Monday, June 15, 2015

Remembering the Farm - the Boxcar

Number crunching was making me dizzy.  Forty vegetables, one country, one province, two counties, fifteen years, area and yields.  Adds up to a great many numbers - then twist and turn them to try to make them tell any secrets.  And do the same for 25 fruits and nuts.  Music is a good break and You Tube is handy. Found Pete Seeger singing one of my favourite sad songs, a song Woody Guthrie made famous, "Hobo's Lullaby".  Got to thinking about the boxcar which was every bit as symbolic an icon on the prairies as the grain elevator.

The boxcar, a box on wheels with a sliding door on each side, was the universal carry-all for over 150 years.  Far more than hobos rode the rods courtesy of boxcars. I remember as a small boy, watching the mixed local pull into Landis or Cavell.  (They were 7 miles apart on the main CN line, Saskatoon to Edmonton).  This was pre-diesel-electric, with a big black steam engine doing the honours.  The train would be one or more passenger cars, mail/baggage car and one or several box cars filled with freight for the local towns along the way.   It served as bus line, mail delivery, grocery and parcel delivery. Whatever was needed in small town Saskatchewan came by train.

The train would be met by a flatbed truck, or horse drawn freight wagon, or in winter a flatbed sleigh.  Goods would be hand-bombed from the boxcar onto the dray and then delivered where ever in town. Groceries came that way and needless to say there were not many perishables and no frozen goods to speak of.  If there were enough perishables and frozen goods to warrant a shipment, a reefer car would be added to the train.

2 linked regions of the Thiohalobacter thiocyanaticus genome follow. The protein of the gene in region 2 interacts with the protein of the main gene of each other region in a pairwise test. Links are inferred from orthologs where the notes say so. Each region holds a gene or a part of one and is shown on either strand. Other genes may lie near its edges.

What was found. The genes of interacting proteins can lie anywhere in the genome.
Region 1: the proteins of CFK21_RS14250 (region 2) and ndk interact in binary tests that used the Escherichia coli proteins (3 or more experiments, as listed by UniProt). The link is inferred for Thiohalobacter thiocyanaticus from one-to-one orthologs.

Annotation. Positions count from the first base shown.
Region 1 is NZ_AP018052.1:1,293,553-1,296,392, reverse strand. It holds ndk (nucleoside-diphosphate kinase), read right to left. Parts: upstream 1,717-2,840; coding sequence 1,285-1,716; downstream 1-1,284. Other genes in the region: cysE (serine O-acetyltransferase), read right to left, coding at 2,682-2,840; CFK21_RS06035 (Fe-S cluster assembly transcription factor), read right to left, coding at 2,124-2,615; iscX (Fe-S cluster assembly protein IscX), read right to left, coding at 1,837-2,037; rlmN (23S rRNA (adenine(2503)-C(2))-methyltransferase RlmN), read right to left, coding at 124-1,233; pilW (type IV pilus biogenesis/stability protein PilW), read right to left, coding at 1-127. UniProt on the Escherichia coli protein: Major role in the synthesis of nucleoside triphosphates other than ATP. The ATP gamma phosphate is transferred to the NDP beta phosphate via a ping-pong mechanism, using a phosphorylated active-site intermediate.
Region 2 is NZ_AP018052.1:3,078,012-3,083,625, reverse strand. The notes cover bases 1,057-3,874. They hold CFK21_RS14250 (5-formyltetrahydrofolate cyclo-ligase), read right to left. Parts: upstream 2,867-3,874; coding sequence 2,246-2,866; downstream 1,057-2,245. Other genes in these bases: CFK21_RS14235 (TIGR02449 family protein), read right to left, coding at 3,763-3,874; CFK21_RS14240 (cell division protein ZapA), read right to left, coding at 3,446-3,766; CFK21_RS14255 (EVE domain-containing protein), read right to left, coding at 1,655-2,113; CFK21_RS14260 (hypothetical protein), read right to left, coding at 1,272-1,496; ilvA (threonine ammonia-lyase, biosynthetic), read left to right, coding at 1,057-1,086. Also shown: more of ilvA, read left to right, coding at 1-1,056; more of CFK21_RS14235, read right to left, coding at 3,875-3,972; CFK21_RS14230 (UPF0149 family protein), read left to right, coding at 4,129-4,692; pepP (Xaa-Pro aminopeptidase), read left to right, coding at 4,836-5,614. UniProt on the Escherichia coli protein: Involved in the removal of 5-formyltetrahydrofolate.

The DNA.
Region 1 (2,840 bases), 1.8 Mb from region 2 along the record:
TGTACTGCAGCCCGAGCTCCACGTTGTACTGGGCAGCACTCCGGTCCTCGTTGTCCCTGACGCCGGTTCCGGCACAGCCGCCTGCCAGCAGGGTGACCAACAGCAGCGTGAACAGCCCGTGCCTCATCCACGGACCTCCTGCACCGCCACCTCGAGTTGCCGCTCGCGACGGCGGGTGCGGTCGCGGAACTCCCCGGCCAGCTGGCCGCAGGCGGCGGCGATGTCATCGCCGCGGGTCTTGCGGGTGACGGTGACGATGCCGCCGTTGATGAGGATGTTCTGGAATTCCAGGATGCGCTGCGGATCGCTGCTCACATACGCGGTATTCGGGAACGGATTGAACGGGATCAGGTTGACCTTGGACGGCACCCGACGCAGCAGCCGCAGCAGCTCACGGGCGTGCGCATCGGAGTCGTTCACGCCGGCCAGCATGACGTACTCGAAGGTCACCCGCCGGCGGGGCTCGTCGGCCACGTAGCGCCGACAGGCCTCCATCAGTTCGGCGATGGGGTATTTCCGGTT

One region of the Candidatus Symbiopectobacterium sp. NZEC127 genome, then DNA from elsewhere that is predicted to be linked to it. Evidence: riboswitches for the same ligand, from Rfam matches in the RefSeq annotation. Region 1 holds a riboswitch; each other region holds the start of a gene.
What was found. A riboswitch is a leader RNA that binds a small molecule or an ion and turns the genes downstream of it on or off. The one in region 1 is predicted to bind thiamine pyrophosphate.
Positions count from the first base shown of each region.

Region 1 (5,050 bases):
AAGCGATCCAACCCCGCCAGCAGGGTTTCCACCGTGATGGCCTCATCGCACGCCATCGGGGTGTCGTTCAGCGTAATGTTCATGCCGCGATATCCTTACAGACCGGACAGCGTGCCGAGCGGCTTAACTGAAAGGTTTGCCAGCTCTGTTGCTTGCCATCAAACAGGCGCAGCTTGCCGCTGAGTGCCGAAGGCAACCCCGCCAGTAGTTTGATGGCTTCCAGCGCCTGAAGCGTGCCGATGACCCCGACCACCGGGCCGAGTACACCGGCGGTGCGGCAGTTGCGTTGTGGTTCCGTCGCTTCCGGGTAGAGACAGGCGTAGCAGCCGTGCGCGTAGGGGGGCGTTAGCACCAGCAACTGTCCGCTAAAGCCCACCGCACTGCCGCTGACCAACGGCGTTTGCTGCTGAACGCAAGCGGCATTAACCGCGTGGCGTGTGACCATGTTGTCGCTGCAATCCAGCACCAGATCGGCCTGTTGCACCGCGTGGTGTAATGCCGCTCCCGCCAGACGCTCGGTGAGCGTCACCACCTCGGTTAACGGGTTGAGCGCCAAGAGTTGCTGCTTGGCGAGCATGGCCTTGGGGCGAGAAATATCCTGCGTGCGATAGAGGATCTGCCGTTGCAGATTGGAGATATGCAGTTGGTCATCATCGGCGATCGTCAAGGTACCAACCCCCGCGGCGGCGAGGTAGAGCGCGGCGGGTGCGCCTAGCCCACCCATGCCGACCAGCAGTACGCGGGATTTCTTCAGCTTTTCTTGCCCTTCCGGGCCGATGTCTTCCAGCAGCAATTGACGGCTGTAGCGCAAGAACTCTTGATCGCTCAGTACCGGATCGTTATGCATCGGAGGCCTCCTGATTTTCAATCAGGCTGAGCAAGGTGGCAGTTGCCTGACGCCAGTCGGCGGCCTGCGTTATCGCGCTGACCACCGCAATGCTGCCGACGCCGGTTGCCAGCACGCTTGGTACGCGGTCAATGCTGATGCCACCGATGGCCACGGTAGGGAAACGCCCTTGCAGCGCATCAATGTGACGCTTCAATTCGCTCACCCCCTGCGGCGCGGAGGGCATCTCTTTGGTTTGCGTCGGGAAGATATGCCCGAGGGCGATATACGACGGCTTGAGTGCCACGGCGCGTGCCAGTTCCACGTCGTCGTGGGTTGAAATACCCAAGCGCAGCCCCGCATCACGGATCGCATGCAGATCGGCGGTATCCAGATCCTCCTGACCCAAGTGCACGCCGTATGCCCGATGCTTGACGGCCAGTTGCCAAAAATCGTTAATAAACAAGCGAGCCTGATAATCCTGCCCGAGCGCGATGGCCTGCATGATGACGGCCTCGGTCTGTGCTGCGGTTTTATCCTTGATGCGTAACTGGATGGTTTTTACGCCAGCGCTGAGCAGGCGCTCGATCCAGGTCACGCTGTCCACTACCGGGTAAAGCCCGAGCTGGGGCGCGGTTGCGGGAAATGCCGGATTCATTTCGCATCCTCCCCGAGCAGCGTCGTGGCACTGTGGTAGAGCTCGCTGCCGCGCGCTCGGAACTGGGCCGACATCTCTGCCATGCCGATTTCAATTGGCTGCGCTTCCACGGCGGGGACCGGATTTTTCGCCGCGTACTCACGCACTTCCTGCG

Boxcars also moved our bulk commodities out of the west to the Lakehead and farther east to Montreal, or eventually west to Vancouver.  Try to imagine loading that boxcar with grain through the side door.  No easy task for the elevator agent. To ensure everyone had a chance to deliver grain, quotas were allotted based on acreage.  There was always excitement when someone spotted some cars on the elevator siding because that meant there would be room in the elevator to deliver some grain and that meant cash money in the pocket. The boxcars loaded with grain were emptied by turning them on their side.

By the late 50's and 60's,  the boxcar was relegated primarilytmoving grain as highways improved; buses moved passengers and packages while trucks moved mail and freight.  I remember sitting in church, looking out the window and counting boxcars on the freight train that went by every Sunday morning.  Empties going eat were usually about 75 to 100 cars long.


Gradually, the boxcar fleet was replaced by big round grain tanks with top loading and bottom unloading hatches.  Sidings were lengthened to handle 50 to 100 cars which cut the delivery and pickup costs dramatically but spelled the end of the old wooden elevators.  Now on abandoned sidings you will see hundreds of abandoned boxcars, waiting, I supposed to be melted down for scrap.  They have gone the way of the hobo.